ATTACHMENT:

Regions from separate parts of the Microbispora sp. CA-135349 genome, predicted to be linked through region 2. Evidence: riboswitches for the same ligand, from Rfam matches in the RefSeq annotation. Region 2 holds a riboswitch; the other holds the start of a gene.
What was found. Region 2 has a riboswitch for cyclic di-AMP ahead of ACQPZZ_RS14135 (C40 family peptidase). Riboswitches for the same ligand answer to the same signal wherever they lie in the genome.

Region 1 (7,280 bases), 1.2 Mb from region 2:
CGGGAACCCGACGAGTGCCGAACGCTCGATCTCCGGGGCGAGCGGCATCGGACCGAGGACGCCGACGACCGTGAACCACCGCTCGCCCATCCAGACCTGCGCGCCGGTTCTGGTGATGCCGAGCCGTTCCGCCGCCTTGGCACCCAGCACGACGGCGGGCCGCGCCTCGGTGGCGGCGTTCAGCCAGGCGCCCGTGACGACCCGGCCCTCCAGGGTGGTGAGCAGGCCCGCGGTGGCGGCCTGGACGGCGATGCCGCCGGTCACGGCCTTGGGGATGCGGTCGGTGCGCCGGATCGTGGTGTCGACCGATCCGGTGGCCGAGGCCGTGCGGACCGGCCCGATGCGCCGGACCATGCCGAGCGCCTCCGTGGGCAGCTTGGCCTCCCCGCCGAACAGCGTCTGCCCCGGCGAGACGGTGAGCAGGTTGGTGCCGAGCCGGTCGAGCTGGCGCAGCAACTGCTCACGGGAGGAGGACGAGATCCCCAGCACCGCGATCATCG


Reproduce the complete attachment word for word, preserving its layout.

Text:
Regions from separate parts of the Microbispora sp. CA-135349 genome, predicted to be linked through region 2. Evidence: riboswitches for the same ligand, from Rfam matches in the RefSeq annotation. Region 2 holds a riboswitch; the other holds the start of a gene.
What was found. Region 2 has a riboswitch for cyclic di-AMP ahead of ACQPZZ_RS14135 (C40 family peptidase). Riboswitches for the same ligand answer to the same signal wherever they lie in the genome.

Region 1 (7,280 bases), 1.2 Mb from region 2:
CGGGAACCCGACGAGTGCCGAACGCTCGATCTCCGGGGCGAGCGGCATCGGACCGAGGACGCCGACGACCGTGAACCACCGCTCGCCCATCCAGACCTGCGCGCCGGTTCTGGTGATGCCGAGCCGTTCCGCCGCCTTGGCACCCAGCACGACGGCGGGCCGCGCCTCGGTGGCGGCGTTCAGCCAGGCGCCCGTGACGACCCGGCCCTCCAGGGTGGTGAGCAGGCCCGCGGTGGCGGCCTGGACGGCGATGCCGCCGGTCACGGCCTTGGGGATGCGGTCGGTGCGCCGGATCGTGGTGTCGACCGATCCGGTGGCCGAGGCCGTGCGGACCGGCCCGATGCGCCGGACCATGCCGAGCGCCTCCGTGGGCAGCTTGGCCTCCCCGCCGAACAGCGTCTGCCCCGGCGAGACGGTGAGCAGGTTGGTGCCGAGCCGGTCGAGCTGGCGCAGCAACTGCTCACGGGAGGAGGACGAGATCCCCAGCACCGCGATCATCG